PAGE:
Wednesday, December 21, 2011

A Chanuka Message

Chanuka is probably the most powerful of all the holidays. Although it is only from the Rabbis, it has an energy and longevity that many of the other holidays don’t. Although many Jews have never heard of Shavuot and a good number don’t know what a Sukkah is, almost everyone knows what Chanuka is.
The story of the Macabees, of the few standing up for their principles against seemingly insurmountable odds, resonates well with every person no matter what their denomination.
And the story of the little jug of a day’s worth of oil lasting for 8 days appeals to all of our magical minds.
But there is a lot more. There is another reason that Chanuka remained the most celebrated holiday during the course of this long exile. Because the message of Chanuka always hit home the most in the past and is needed more than ever for us now in these very trying and uncertain times.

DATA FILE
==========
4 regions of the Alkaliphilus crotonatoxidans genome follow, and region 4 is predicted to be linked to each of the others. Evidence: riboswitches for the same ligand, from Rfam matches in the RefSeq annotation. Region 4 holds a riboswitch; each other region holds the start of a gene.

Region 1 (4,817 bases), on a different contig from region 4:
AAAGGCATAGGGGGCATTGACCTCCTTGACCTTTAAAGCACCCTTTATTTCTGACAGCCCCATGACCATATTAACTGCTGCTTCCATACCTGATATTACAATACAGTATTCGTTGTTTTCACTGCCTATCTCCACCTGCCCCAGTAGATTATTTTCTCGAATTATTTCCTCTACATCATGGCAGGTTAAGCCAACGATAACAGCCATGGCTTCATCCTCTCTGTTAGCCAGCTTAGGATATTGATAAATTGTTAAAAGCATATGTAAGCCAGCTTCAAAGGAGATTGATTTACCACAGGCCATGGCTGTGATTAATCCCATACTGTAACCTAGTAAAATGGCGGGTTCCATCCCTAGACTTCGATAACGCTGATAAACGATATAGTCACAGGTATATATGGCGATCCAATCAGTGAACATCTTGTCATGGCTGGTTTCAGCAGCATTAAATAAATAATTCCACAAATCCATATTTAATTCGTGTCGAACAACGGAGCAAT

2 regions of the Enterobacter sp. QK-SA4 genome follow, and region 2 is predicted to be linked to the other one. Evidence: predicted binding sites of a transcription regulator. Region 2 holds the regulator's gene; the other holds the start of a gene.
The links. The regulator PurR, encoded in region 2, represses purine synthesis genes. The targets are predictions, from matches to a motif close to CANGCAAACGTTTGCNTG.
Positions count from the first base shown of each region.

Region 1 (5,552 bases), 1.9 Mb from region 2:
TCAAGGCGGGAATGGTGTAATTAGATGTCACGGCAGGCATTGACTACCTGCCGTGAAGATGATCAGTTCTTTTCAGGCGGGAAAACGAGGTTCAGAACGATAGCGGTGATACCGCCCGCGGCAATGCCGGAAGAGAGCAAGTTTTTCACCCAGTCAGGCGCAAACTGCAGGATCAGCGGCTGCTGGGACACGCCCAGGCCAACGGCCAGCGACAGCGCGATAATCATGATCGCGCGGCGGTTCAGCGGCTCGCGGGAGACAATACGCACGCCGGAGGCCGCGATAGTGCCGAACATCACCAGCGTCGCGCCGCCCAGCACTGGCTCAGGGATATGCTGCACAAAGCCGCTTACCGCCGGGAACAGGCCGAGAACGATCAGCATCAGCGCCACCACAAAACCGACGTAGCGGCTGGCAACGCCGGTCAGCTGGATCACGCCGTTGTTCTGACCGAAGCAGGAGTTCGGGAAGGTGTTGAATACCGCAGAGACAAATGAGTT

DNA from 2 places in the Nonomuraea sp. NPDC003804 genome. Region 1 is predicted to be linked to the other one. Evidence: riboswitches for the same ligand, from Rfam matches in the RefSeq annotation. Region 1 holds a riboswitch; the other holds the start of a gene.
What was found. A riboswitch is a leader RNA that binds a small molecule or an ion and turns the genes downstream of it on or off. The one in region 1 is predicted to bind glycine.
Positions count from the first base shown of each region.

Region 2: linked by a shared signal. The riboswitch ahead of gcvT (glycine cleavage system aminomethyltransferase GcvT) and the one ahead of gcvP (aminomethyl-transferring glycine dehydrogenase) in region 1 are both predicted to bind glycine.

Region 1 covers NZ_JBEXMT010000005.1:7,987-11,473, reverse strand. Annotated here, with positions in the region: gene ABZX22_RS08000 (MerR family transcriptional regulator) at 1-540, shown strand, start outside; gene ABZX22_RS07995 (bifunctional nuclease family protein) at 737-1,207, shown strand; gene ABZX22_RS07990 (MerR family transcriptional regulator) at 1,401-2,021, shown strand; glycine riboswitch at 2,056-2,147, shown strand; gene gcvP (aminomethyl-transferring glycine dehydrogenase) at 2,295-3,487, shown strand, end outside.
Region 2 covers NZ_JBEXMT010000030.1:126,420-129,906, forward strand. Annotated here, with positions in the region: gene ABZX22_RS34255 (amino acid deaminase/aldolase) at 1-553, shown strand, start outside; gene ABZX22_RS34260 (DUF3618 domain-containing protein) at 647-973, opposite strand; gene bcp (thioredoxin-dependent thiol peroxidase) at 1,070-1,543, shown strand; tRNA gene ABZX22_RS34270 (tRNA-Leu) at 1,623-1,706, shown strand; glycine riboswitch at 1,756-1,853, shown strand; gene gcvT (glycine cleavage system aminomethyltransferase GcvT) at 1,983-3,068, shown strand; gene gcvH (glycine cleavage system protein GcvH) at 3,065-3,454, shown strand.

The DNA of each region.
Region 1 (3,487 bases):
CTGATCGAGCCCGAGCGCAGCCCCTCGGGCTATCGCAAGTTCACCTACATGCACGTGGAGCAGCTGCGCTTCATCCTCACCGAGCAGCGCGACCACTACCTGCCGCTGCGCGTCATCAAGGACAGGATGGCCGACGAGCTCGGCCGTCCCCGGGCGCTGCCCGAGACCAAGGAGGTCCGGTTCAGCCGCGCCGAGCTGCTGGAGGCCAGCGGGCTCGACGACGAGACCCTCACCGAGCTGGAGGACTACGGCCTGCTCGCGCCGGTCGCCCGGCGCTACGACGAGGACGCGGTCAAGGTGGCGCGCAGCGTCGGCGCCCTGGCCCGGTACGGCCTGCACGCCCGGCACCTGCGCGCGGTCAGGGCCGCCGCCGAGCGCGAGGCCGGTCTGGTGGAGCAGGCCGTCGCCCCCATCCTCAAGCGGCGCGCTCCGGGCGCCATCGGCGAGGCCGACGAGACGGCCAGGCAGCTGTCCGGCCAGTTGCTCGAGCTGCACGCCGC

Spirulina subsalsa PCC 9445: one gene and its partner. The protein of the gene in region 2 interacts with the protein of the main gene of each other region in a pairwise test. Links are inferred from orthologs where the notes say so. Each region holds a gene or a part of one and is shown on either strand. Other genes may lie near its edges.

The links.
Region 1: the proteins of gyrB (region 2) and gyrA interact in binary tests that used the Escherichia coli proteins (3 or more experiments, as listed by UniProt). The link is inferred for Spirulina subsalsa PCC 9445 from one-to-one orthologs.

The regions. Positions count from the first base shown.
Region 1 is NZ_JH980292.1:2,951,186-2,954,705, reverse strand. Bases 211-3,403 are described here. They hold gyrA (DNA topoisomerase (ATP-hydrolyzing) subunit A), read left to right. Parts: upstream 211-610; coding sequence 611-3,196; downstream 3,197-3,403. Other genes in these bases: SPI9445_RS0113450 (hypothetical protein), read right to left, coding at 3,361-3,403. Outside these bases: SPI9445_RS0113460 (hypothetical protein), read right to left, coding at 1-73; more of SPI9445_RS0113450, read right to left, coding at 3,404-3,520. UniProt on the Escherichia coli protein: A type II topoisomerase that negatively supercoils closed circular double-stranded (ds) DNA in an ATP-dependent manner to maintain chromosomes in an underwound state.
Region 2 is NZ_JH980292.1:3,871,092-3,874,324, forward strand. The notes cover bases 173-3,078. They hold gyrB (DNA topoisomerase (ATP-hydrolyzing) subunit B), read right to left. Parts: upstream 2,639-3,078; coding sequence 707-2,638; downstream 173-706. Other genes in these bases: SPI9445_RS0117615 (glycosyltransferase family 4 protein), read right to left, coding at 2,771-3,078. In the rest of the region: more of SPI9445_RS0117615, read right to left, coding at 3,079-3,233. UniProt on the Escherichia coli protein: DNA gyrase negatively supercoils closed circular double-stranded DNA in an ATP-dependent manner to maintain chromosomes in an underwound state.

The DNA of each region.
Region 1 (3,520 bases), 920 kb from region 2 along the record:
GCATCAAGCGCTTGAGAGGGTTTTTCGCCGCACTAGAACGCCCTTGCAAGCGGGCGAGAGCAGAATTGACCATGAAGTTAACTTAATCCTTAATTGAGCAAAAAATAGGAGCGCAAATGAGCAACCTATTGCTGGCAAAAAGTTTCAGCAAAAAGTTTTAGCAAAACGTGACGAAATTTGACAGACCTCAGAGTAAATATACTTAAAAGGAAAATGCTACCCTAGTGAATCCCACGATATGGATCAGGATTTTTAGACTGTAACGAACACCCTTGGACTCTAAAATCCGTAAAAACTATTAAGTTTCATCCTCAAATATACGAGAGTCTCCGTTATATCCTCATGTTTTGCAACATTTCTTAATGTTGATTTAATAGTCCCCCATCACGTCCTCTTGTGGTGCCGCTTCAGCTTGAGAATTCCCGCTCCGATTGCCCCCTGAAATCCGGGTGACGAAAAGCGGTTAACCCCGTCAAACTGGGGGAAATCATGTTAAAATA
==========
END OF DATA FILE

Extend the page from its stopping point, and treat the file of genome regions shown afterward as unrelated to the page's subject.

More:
The message is of the little light in the blackest darkness. Chanuka always falls out during the darkest part of the year, during the shortest days and longest nights (at least in the Northern Hemisphere). Although one may feel that there is no end to the darkness, in a couple of weeks the days start to get longer and then it’s summer again when the days are real long.
We are living in very volatile times and it looks like there is no natural solution to the world’s problems. And maybe there is no natural solution but Chanuka teaches us that miracles CAN happen. Just follow the directive of Yehuda Macabee “Mi la Hashem Ailay”, “who that is for Hashem come with me!”
Stay true to your Torah principles
Don’t give up even though the odds don’t look good
And do that good deed, light that light, even if you think it can’t accomplish too much in face of the great darkness. Because Chanuka teaches us that even the smallest action can accomplish, “Me’at min ha’or doche harbe min ha’choshech”, “A very little bit of light can push away a lot of the darkness”.

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